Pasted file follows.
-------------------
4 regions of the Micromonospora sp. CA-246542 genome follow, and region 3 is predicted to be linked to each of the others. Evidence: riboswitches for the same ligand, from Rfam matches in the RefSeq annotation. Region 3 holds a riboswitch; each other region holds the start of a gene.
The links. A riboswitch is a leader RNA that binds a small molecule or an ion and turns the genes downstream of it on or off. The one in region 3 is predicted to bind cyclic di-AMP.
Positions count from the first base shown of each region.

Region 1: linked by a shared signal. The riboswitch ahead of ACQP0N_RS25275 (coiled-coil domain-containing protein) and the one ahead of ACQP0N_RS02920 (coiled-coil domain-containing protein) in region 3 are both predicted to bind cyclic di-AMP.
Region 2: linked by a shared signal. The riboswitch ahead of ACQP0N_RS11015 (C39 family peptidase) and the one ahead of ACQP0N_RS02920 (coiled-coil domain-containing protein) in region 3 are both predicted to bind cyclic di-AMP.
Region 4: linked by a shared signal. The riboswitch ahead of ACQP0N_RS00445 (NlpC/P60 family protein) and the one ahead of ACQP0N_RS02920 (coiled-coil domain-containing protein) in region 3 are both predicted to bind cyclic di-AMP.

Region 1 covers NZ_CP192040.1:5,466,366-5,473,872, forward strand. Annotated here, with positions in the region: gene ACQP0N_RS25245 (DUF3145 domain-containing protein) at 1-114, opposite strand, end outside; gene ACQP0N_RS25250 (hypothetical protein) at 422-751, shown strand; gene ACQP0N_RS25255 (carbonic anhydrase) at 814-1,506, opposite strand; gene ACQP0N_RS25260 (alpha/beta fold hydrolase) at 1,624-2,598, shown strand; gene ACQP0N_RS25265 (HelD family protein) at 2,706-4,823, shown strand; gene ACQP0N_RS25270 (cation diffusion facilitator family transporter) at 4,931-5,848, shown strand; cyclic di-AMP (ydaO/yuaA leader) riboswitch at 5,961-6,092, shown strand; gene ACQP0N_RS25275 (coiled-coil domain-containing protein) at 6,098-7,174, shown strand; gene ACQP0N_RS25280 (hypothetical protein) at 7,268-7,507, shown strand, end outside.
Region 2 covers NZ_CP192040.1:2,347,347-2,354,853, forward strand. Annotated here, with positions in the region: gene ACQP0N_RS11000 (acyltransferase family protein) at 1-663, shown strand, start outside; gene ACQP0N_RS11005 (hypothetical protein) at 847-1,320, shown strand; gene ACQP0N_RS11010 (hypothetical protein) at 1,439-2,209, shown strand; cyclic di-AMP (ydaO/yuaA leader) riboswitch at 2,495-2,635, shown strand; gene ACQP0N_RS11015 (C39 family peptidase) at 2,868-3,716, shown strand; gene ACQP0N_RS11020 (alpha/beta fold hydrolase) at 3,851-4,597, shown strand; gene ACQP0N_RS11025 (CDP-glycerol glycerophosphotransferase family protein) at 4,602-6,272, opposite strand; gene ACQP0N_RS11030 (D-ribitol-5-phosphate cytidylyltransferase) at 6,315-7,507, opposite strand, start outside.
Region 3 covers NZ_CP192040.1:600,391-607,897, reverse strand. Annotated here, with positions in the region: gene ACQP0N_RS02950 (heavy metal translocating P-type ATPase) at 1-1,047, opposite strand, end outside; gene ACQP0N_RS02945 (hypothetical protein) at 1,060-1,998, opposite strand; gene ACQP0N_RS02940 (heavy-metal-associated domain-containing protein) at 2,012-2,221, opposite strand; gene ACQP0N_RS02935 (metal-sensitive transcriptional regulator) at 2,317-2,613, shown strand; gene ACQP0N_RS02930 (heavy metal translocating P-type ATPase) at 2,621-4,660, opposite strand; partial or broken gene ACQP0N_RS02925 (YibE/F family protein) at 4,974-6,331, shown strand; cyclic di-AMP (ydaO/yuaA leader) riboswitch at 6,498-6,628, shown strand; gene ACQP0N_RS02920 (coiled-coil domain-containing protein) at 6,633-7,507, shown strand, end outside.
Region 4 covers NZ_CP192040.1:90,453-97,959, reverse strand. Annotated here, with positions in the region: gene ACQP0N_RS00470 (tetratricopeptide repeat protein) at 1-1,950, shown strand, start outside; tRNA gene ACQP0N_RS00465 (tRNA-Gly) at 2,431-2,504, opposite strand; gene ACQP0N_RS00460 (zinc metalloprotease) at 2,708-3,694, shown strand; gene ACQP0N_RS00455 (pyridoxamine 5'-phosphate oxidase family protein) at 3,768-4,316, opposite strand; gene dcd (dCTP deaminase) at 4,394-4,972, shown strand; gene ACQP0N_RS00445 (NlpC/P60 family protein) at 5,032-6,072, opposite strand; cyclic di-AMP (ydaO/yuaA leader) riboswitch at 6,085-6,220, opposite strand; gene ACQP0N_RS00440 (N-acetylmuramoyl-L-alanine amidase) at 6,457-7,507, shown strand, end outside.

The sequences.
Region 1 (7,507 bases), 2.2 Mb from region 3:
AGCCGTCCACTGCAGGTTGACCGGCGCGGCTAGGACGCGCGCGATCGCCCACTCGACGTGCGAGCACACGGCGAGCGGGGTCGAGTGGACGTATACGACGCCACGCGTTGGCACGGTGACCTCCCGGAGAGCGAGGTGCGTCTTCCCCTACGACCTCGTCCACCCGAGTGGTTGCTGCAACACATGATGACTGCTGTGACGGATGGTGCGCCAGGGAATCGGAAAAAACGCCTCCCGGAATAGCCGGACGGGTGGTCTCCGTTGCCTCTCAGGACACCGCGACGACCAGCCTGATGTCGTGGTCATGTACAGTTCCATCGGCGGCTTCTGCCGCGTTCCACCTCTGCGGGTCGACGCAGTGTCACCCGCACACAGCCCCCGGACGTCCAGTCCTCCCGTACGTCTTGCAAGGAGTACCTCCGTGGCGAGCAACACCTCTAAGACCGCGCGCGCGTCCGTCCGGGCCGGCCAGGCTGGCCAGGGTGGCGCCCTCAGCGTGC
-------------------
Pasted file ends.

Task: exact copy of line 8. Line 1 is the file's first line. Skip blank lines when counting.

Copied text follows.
Region 2 covers NZ_CP192040.1:2,347,347-2,354,853, forward strand. Annotated here, with positions in the region: gene ACQP0N_RS11000 (acyltransferase family protein) at 1-663, shown strand, start outside; gene ACQP0N_RS11005 (hypothetical protein) at 847-1,320, shown strand; gene ACQP0N_RS11010 (hypothetical protein) at 1,439-2,209, shown strand; cyclic di-AMP (ydaO/yuaA leader) riboswitch at 2,495-2,635, shown strand; gene ACQP0N_RS11015 (C39 family peptidase) at 2,868-3,716, shown strand; gene ACQP0N_RS11020 (alpha/beta fold hydrolase) at 3,851-4,597, shown strand; gene ACQP0N_RS11025 (CDP-glycerol glycerophosphotransferase family protein) at 4,602-6,272, opposite strand; gene ACQP0N_RS11030 (D-ribitol-5-phosphate cytidylyltransferase) at 6,315-7,507, opposite strand, start outside.